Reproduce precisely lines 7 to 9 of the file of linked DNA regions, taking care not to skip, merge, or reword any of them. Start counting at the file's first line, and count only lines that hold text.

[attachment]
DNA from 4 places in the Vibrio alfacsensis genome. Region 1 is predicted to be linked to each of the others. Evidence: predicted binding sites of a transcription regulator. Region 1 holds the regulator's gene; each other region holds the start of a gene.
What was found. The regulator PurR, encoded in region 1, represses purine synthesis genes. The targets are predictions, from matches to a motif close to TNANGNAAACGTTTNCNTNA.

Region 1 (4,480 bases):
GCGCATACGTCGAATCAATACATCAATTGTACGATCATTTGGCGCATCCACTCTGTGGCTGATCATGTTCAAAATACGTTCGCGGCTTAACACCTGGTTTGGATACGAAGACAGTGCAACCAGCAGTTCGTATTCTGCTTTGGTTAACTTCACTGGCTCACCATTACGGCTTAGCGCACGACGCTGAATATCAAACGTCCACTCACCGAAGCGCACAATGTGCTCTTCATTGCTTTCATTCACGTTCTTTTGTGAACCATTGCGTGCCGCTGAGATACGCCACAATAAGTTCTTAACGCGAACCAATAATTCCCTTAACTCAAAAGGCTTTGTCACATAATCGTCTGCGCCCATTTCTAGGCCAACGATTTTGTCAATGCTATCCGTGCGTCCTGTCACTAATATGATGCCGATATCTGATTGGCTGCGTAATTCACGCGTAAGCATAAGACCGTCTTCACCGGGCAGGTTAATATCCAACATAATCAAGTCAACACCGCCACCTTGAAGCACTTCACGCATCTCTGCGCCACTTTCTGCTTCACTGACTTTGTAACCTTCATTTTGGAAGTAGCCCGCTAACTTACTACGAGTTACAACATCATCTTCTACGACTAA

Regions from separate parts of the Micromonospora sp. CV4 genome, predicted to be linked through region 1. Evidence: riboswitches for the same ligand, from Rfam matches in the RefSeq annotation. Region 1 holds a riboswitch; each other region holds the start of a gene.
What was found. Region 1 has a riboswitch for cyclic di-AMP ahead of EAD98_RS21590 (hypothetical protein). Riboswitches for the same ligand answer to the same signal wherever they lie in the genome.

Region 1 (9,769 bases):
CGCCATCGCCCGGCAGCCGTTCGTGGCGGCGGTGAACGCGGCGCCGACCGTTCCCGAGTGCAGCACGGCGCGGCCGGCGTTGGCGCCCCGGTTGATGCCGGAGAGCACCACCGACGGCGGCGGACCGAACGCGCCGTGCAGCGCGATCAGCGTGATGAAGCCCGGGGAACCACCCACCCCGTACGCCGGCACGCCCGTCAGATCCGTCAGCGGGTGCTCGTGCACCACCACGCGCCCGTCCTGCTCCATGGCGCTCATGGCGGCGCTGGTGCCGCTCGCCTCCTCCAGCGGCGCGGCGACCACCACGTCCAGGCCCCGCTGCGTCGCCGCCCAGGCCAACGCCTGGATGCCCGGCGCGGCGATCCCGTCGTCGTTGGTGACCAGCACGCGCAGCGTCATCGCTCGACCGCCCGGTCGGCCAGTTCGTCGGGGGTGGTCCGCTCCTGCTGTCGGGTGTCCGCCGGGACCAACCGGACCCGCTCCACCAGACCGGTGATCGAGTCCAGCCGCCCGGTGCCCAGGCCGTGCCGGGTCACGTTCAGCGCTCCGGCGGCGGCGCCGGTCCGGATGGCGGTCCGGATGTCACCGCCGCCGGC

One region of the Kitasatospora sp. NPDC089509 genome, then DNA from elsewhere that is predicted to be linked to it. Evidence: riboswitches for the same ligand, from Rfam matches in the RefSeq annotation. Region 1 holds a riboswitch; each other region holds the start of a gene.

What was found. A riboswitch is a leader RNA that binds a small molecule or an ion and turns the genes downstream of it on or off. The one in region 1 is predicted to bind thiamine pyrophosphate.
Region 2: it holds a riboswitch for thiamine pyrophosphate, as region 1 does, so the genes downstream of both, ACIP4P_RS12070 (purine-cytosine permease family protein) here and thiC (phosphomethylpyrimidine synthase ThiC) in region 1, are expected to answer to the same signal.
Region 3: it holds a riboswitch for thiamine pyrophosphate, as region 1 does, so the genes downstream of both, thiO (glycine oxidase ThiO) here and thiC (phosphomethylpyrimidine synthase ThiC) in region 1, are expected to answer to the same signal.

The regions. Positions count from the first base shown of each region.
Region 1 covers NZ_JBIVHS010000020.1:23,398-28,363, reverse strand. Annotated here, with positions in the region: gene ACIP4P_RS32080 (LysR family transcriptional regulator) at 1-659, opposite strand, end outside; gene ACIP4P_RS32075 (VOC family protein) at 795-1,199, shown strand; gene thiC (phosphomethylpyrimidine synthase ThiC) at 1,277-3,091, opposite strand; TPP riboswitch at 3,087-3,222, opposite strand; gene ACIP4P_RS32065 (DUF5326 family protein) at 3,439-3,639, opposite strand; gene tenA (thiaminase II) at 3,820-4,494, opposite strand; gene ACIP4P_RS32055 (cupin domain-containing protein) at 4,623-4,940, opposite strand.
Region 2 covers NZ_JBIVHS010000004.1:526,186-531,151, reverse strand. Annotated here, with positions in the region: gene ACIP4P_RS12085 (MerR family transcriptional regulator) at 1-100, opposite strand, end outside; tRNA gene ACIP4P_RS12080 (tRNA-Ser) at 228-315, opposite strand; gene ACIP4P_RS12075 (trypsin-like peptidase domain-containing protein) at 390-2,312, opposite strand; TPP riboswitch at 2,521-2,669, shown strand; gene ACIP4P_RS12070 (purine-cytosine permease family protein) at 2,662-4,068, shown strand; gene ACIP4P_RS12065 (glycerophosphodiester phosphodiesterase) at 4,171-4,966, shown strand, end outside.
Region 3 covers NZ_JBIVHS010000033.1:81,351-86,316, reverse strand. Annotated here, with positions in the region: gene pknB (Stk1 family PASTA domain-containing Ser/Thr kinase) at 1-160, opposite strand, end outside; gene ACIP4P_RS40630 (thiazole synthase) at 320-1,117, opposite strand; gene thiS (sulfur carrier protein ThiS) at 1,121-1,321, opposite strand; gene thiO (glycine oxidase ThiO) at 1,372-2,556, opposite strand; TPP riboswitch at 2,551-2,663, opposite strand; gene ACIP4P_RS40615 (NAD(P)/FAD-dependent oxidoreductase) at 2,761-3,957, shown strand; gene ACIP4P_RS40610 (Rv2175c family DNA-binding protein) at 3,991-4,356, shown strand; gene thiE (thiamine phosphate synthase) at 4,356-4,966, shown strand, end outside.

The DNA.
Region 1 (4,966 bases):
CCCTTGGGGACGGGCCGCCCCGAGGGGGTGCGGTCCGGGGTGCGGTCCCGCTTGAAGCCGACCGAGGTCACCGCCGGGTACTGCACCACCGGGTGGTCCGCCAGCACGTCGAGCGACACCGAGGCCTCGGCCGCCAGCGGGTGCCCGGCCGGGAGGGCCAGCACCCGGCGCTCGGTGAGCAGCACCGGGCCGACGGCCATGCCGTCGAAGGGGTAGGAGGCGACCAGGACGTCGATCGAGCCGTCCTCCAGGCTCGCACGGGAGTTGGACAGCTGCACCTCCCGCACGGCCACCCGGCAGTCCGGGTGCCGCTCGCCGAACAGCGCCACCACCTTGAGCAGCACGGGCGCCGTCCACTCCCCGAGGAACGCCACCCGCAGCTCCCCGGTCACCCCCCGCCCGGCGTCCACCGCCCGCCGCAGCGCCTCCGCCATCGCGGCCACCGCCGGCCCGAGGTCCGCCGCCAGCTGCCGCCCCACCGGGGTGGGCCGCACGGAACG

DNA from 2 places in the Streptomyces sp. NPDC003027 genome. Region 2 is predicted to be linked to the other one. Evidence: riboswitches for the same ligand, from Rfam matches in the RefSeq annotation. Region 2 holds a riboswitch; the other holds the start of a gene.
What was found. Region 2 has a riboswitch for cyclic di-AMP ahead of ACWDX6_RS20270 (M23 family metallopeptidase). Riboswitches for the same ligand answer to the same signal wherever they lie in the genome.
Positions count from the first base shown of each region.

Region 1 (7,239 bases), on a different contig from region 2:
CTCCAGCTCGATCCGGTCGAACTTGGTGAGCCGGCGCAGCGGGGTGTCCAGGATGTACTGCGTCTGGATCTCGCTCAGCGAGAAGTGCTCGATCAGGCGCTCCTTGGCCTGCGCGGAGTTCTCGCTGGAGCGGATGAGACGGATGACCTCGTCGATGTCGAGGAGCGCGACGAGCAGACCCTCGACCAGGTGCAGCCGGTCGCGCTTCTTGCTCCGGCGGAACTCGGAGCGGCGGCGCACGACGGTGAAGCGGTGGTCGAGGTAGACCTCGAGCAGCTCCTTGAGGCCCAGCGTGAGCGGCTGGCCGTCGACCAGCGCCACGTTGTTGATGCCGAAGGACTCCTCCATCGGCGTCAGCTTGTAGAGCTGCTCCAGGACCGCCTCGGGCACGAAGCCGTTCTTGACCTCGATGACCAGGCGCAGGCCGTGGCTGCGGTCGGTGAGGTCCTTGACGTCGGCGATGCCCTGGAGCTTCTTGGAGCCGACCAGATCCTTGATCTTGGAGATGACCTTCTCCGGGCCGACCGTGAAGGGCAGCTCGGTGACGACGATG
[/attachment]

Region 1 (9,769 bases):
CGCCATCGCCCGGCAGCCGTTCGTGGCGGCGGTGAACGCGGCGCCGACCGTTCCCGAGTGCAGCACGGCGCGGCCGGCGTTGGCGCCCCGGTTGATGCCGGAGAGCACCACCGACGGCGGCGGACCGAACGCGCCGTGCAGCGCGATCAGCGTGATGAAGCCCGGGGAACCACCCACCCCGTACGCCGGCACGCCCGTCAGATCCGTCAGCGGGTGCTCGTGCACCACCACGCGCCCGTCCTGCTCCATGGCGCTCATGGCGGCGCTGGTGCCGCTCGCCTCCTCCAGCGGCGCGGCGACCACCACGTCCAGGCCCCGCTGCGTCGCCGCCCAGGCCAACGCCTGGATGCCCGGCGCGGCGATCCCGTCGTCGTTGGTGACCAGCACGCGCAGCGTCATCGCTCGACCGCCCGGTCGGCCAGTTCGTCGGGGGTGGTCCGCTCCTGCTGTCGGGTGTCCGCCGGGACCAACCGGACCCGCTCCACCAGACCGGTGATCGAGTCCAGCCGCCCGGTGCCCAGGCCGTGCCGGGTCACGTTCAGCGCTCCGGCGGCGGCGCCGGTCCGGATGGCGGTCCGGATGTCACCGCCGCCGGC

One region of the Kitasatospora sp. NPDC089509 genome, then DNA from elsewhere that is predicted to be linked to it. Evidence: riboswitches for the same ligand, from Rfam matches in the RefSeq annotation. Region 1 holds a riboswitch; each other region holds the start of a gene.